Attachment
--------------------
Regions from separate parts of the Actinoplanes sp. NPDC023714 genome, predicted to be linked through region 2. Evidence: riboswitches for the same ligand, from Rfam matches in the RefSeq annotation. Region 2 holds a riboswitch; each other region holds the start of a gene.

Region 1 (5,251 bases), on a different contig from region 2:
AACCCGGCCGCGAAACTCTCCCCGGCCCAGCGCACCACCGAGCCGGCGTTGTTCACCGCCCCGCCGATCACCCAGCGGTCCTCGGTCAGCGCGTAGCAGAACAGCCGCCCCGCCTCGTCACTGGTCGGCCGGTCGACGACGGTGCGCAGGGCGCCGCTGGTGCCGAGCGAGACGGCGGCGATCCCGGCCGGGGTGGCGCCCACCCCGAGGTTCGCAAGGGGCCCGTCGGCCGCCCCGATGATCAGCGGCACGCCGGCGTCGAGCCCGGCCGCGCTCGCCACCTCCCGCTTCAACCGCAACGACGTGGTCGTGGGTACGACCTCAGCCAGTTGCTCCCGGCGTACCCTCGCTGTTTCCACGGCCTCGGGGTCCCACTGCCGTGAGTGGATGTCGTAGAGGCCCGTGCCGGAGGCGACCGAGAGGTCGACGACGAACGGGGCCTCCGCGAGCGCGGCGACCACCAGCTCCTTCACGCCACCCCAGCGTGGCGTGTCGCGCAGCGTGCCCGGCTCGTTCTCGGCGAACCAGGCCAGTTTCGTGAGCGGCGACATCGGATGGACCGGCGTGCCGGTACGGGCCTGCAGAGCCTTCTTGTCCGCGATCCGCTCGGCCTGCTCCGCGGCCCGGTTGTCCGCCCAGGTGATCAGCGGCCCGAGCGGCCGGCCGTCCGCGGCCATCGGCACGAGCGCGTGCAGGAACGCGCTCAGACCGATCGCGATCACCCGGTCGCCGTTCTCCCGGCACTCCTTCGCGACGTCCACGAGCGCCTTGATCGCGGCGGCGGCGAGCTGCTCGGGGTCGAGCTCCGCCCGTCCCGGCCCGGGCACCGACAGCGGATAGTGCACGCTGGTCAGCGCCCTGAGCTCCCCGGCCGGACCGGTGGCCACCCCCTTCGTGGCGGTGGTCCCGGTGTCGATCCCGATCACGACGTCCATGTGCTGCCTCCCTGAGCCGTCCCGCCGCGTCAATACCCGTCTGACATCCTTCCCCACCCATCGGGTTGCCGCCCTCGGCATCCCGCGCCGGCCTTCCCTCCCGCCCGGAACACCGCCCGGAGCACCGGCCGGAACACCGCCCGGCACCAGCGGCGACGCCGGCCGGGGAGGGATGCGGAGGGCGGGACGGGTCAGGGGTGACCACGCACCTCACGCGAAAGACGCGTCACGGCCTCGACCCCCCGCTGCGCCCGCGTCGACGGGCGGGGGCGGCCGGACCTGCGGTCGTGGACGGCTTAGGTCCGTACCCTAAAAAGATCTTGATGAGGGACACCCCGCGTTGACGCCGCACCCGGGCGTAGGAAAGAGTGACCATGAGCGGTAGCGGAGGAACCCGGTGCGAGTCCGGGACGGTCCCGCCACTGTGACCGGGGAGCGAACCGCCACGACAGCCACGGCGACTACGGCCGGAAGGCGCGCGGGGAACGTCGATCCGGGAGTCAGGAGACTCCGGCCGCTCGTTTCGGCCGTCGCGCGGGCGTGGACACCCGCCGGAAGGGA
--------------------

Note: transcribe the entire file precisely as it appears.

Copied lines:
Regions from separate parts of the Actinoplanes sp. NPDC023714 genome, predicted to be linked through region 2. Evidence: riboswitches for the same ligand, from Rfam matches in the RefSeq annotation. Region 2 holds a riboswitch; each other region holds the start of a gene.

Region 1 (5,251 bases), on a different contig from region 2:
AACCCGGCCGCGAAACTCTCCCCGGCCCAGCGCACCACCGAGCCGGCGTTGTTCACCGCCCCGCCGATCACCCAGCGGTCCTCGGTCAGCGCGTAGCAGAACAGCCGCCCCGCCTCGTCACTGGTCGGCCGGTCGACGACGGTGCGCAGGGCGCCGCTGGTGCCGAGCGAGACGGCGGCGATCCCGGCCGGGGTGGCGCCCACCCCGAGGTTCGCAAGGGGCCCGTCGGCCGCCCCGATGATCAGCGGCACGCCGGCGTCGAGCCCGGCCGCGCTCGCCACCTCCCGCTTCAACCGCAACGACGTGGTCGTGGGTACGACCTCAGCCAGTTGCTCCCGGCGTACCCTCGCTGTTTCCACGGCCTCGGGGTCCCACTGCCGTGAGTGGATGTCGTAGAGGCCCGTGCCGGAGGCGACCGAGAGGTCGACGACGAACGGGGCCTCCGCGAGCGCGGCGACCACCAGCTCCTTCACGCCACCCCAGCGTGGCGTGTCGCGCAGCGTGCCCGGCTCGTTCTCGGCGAACCAGGCCAGTTTCGTGAGCGGCGACATCGGATGGACCGGCGTGCCGGTACGGGCCTGCAGAGCCTTCTTGTCCGCGATCCGCTCGGCCTGCTCCGCGGCCCGGTTGTCCGCCCAGGTGATCAGCGGCCCGAGCGGCCGGCCGTCCGCGGCCATCGGCACGAGCGCGTGCAGGAACGCGCTCAGACCGATCGCGATCACCCGGTCGCCGTTCTCCCGGCACTCCTTCGCGACGTCCACGAGCGCCTTGATCGCGGCGGCGGCGAGCTGCTCGGGGTCGAGCTCCGCCCGTCCCGGCCCGGGCACCGACAGCGGATAGTGCACGCTGGTCAGCGCCCTGAGCTCCCCGGCCGGACCGGTGGCCACCCCCTTCGTGGCGGTGGTCCCGGTGTCGATCCCGATCACGACGTCCATGTGCTGCCTCCCTGAGCCGTCCCGCCGCGTCAATACCCGTCTGACATCCTTCCCCACCCATCGGGTTGCCGCCCTCGGCATCCCGCGCCGGCCTTCCCTCCCGCCCGGAACACCGCCCGGAGCACCGGCCGGAACACCGCCCGGCACCAGCGGCGACGCCGGCCGGGGAGGGATGCGGAGGGCGGGACGGGTCAGGGGTGACCACGCACCTCACGCGAAAGACGCGTCACGGCCTCGACCCCCCGCTGCGCCCGCGTCGACGGGCGGGGGCGGCCGGACCTGCGGTCGTGGACGGCTTAGGTCCGTACCCTAAAAAGATCTTGATGAGGGACACCCCGCGTTGACGCCGCACCCGGGCGTAGGAAAGAGTGACCATGAGCGGTAGCGGAGGAACCCGGTGCGAGTCCGGGACGGTCCCGCCACTGTGACCGGGGAGCGAACCGCCACGACAGCCACGGCGACTACGGCCGGAAGGCGCGCGGGGAACGTCGATCCGGGAGTCAGGAGACTCCGGCCGCTCGTTTCGGCCGTCGCGCGGGCGTGGACACCCGCCGGAAGGGA